Novel treatment methods should have several properties. For example, they should be more effective, cheaper, and without any risk to patient life, even if they do not improve patient’s quality of life. To accomplish patient safety, and for good patient compliance, an ideal treatment should be developed with an improved overall treatment efficiency, a very low possible toxicity, and a specific targeted site (91). Nanotechnology-based formulations can provide all of the above, and their efficacy can be further improved when ornamented with targeting moieties, for instance, specific antibodies (92) or targeted delivery payload (9395). In the last 5 years, there has been an exponential increase in the focus on nanotechnology with regard to melanoma therapy and related diagnosis (96). Nanomedicine is a new area that develops nanotechnology for therapeutic and diagnostic purposes. Nowadays, different groups of nanomaterials have been designed for drug delivery and/or for identifying specific markers. Nanomaterials as delivery vehicles can be nanocapsules, nanorods, nanotubes, nanoshells, and nanocages—structures that protect the drug against degradation, thereby enhancing its stability. The development and characterization of PNs, polymeric micelles, liposomes, nanohydrogel, dendrimers, inorganic nanoparticles, and hybrid nanocarriers are among the delivery vehicles that transport different anticancer agents. Chemical drugs, nucleic acids, proteins, antibodies, and functionalization of nanocarriers with inorganic compounds such as magnetic, graphene oxide, carbon, silica, gold and QDs in a core-shell system can generate smart nanodrugs for application in cancer therapy and/or diagnosis. In therapy for skin melanoma, as well as for other tumors, nanotherapeutic strategies deal with several shortcomings that comprise of tumor characteristics, biological barriers, and biocompatibility. Toxicological profile of nanoparticles should be robustly assessed. When systemically administered, nanostructures interact with various host biomolecules, and may trigger toxicity (151, 152). Therefore, comprehensive in vitro cellular models call for evaluation of physicochemical properties, dose, and time of action of nanomaterials, while in vivo assessments would provide valuable data regarding level of absorption, tissue/organ distribution, and metabolism (153). Although preclinical investigations are essential for assessing the potential health risks of nanostructures, animal models retain significant limitations and the human system may react differently to a certain drug compared to animal models (154). Last but not least, the translation of nanodrugs from preclinical to clinical stage is a major issue still unsettled in melanoma nanomedicine area. The future perspectives in nanotechnology applied to cancer is very promising in improving cancer management.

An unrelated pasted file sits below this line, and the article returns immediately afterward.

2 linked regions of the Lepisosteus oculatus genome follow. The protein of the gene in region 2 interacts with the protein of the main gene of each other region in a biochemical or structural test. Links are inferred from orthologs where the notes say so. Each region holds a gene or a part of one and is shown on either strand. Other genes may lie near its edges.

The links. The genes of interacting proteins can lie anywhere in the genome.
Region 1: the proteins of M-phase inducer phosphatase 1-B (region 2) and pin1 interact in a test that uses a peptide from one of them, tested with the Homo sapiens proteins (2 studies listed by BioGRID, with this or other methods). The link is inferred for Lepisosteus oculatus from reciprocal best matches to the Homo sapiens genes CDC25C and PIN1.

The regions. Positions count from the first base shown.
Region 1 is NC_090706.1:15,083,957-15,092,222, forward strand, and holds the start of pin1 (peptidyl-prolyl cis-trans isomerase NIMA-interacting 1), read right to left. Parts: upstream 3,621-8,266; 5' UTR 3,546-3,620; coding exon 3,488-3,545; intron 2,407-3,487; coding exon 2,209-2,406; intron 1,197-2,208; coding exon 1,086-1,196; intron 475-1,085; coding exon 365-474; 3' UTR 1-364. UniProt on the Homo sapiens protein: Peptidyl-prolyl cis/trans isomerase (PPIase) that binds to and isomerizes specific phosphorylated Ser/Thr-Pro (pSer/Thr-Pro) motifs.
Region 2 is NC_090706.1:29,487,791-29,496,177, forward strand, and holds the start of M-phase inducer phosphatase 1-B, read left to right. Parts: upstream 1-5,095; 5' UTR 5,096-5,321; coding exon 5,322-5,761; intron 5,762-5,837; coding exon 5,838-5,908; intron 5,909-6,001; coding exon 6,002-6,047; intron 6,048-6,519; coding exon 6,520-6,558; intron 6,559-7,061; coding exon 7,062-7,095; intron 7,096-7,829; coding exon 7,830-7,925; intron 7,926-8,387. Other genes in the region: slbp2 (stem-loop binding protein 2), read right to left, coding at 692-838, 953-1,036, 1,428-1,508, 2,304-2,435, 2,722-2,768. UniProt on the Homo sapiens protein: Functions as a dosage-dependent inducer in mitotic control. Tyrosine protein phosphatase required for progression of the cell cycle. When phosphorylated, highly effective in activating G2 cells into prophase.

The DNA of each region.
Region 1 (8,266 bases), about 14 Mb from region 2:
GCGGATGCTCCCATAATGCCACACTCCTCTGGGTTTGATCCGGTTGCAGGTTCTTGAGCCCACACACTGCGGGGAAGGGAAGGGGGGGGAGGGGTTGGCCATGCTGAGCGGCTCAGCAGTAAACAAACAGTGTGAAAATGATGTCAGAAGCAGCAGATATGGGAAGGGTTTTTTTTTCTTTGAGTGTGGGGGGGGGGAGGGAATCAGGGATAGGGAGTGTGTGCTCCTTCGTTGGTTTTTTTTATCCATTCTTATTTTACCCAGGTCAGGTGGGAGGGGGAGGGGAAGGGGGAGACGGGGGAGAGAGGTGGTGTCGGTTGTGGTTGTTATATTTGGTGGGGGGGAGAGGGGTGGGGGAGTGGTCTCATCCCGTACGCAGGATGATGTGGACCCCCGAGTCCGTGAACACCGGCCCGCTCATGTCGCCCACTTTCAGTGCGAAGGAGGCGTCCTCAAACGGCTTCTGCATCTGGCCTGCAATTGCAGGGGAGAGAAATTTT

Acknowledgment: Authors Monica Neagu and Carolina Constantin were partially supported through grants PN-II-PCCA-2013-4–1407 (acronym MELTAG, grant no. 190/2014) and COST Action 16120/2017 EPITRAN. Adriana Fretias Neves and Thaise Araujo would like to thank the National Institute of Science and Technology in Theranostics and Nanobiotechnology.

Conflict of interest: The authors declare no potential conflicts of interest with respect to research, authorship, and/or publication of this article.

Copyright and permission statement: To the best of my/our knowledge, the materials included in this chapter do not violate copyright laws. All original sources have been appropriately acknowledged and/or referenced. Where relevant, appropriate permissions have been obtained from the original copyright holder(s).


Bertolotto C. Melanoma: From melanocyte to genetic alterations and clinical options. Scientifica. 2013;12:1–22. [PMC free article: PMC3874946] [PubMed: 24416617] [CrossRef]
Bombelli FB, Webster CA, Moncrieff M, Sherwood V. The scope of nanoparticle therapies for future metastatic melanoma treatment. Lancet Oncol. 2014;15(1):22–32. [PubMed: 24384491]